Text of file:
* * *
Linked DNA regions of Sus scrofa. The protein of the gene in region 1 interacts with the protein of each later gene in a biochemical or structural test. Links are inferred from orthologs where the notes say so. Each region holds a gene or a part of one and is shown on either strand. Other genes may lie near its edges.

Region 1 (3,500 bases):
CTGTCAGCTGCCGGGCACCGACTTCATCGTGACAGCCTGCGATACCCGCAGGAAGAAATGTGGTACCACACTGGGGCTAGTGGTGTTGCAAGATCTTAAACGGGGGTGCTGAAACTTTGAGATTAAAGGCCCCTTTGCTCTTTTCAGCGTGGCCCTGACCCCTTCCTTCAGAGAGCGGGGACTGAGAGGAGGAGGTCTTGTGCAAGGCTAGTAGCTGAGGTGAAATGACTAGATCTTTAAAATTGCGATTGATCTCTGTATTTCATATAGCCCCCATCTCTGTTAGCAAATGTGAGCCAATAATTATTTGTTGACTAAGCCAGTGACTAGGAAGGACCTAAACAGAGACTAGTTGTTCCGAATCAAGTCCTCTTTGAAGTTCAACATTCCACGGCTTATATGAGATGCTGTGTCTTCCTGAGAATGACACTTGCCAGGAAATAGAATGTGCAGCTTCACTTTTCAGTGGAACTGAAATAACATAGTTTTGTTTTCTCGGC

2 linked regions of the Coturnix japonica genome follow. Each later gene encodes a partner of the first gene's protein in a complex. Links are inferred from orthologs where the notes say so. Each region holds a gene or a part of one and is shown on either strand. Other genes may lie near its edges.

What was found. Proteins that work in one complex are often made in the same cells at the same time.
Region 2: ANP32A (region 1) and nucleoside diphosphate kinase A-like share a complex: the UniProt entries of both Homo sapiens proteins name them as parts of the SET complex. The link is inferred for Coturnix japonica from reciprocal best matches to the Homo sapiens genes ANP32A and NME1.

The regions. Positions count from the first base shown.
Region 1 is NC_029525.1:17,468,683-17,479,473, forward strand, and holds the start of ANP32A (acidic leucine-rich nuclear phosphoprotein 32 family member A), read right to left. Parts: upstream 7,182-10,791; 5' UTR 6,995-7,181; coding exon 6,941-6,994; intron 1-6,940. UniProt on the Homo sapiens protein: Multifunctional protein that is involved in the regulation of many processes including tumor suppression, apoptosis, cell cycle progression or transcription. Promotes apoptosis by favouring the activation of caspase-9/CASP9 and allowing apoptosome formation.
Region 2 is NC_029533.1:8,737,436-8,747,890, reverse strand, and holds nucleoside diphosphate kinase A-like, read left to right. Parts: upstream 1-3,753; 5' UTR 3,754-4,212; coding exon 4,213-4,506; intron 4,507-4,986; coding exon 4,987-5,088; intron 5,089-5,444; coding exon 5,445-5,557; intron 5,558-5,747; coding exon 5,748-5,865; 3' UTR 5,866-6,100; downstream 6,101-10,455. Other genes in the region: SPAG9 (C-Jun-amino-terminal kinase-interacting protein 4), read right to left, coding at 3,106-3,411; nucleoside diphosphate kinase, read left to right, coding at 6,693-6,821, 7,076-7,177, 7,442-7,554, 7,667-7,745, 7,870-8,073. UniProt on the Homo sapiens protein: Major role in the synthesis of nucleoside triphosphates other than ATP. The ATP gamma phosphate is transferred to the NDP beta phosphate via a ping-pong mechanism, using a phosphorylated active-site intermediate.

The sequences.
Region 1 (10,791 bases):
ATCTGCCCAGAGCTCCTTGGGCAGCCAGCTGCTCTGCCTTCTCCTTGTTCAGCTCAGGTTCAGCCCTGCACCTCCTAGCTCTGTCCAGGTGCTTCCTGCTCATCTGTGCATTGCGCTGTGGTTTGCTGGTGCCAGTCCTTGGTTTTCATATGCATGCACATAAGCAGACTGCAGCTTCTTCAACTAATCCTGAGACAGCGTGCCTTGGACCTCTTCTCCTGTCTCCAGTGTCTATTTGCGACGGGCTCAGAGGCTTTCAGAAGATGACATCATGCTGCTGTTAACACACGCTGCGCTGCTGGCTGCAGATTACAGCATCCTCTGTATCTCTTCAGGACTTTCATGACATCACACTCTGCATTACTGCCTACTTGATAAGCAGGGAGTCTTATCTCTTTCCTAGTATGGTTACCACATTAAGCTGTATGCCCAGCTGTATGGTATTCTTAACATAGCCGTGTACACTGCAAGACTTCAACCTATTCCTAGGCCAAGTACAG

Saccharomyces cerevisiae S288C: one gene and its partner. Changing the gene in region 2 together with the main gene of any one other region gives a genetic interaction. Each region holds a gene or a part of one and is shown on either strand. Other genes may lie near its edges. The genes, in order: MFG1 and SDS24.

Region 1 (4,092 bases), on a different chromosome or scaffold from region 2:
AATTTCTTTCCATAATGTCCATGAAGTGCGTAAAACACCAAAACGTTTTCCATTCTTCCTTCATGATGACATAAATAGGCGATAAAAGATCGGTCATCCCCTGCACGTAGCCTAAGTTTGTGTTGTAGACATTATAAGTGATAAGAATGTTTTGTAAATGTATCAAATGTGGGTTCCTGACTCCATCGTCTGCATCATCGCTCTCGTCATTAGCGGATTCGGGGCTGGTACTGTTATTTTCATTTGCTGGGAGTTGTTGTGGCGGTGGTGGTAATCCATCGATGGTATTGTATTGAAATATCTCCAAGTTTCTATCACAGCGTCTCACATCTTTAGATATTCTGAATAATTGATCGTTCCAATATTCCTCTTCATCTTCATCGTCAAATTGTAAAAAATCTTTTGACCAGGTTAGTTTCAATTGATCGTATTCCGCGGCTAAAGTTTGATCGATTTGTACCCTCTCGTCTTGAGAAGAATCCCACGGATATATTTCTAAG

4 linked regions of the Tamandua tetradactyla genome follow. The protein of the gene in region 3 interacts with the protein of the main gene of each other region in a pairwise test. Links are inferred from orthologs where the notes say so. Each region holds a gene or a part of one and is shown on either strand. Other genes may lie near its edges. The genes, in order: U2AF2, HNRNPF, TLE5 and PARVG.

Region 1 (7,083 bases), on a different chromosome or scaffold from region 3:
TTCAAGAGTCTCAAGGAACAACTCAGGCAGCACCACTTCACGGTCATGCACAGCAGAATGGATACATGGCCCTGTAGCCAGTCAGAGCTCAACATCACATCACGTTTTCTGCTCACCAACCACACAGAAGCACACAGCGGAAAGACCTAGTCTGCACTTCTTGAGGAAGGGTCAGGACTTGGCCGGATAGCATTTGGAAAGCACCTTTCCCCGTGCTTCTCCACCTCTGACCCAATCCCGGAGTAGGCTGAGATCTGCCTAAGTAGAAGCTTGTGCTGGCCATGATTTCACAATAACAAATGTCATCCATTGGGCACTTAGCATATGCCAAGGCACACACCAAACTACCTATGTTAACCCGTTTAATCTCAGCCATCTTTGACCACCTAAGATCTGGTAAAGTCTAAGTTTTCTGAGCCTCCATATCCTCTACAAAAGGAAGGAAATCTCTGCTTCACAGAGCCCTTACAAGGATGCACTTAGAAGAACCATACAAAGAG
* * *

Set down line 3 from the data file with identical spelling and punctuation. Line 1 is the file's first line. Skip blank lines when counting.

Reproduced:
CTGTCAGCTGCCGGGCACCGACTTCATCGTGACAGCCTGCGATACCCGCAGGAAGAAATGTGGTACCACACTGGGGCTAGTGGTGTTGCAAGATCTTAAACGGGGGTGCTGAAACTTTGAGATTAAAGGCCCCTTTGCTCTTTTCAGCGTGGCCCTGACCCCTTCCTTCAGAGAGCGGGGACTGAGAGGAGGAGGTCTTGTGCAAGGCTAGTAGCTGAGGTGAAATGACTAGATCTTTAAAATTGCGATTGATCTCTGTATTTCATATAGCCCCCATCTCTGTTAGCAAATGTGAGCCAATAATTATTTGTTGACTAAGCCAGTGACTAGGAAGGACCTAAACAGAGACTAGTTGTTCCGAATCAAGTCCTCTTTGAAGTTCAACATTCCACGGCTTATATGAGATGCTGTGTCTTCCTGAGAATGACACTTGCCAGGAAATAGAATGTGCAGCTTCACTTTTCAGTGGAACTGAAATAACATAGTTTTGTTTTCTCGGC